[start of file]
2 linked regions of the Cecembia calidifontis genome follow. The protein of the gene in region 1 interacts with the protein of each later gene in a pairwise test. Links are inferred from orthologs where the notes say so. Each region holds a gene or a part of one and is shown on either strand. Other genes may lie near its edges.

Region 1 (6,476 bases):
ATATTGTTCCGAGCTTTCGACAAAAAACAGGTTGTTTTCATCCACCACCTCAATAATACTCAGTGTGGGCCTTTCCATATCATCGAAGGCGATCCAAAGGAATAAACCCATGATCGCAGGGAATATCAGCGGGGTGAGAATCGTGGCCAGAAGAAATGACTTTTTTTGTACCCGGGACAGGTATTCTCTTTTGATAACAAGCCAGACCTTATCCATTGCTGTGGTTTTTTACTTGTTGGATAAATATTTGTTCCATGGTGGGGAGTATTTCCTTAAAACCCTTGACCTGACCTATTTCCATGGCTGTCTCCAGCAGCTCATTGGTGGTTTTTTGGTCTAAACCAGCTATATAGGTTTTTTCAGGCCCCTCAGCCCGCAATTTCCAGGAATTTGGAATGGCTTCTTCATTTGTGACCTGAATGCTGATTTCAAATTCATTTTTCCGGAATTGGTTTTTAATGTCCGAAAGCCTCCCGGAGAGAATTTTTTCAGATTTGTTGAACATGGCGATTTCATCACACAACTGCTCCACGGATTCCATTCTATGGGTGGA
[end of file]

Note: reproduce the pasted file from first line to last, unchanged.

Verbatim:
2 linked regions of the Cecembia calidifontis genome follow. The protein of the gene in region 1 interacts with the protein of each later gene in a pairwise test. Links are inferred from orthologs where the notes say so. Each region holds a gene or a part of one and is shown on either strand. Other genes may lie near its edges.

Region 1 (6,476 bases):
ATATTGTTCCGAGCTTTCGACAAAAAACAGGTTGTTTTCATCCACCACCTCAATAATACTCAGTGTGGGCCTTTCCATATCATCGAAGGCGATCCAAAGGAATAAACCCATGATCGCAGGGAATATCAGCGGGGTGAGAATCGTGGCCAGAAGAAATGACTTTTTTTGTACCCGGGACAGGTATTCTCTTTTGATAACAAGCCAGACCTTATCCATTGCTGTGGTTTTTTACTTGTTGGATAAATATTTGTTCCATGGTGGGGAGTATTTCCTTAAAACCCTTGACCTGACCTATTTCCATGGCTGTCTCCAGCAGCTCATTGGTGGTTTTTTGGTCTAAACCAGCTATATAGGTTTTTTCAGGCCCCTCAGCCCGCAATTTCCAGGAATTTGGAATGGCTTCTTCATTTGTGACCTGAATGCTGATTTCAAATTCATTTTTCCGGAATTGGTTTTTAATGTCCGAAAGCCTCCCGGAGAGAATTTTTTCAGATTTGTTGAACATGGCGATTTCATCACACAACTGCTCCACGGATTCCATTCTATGGGTGGA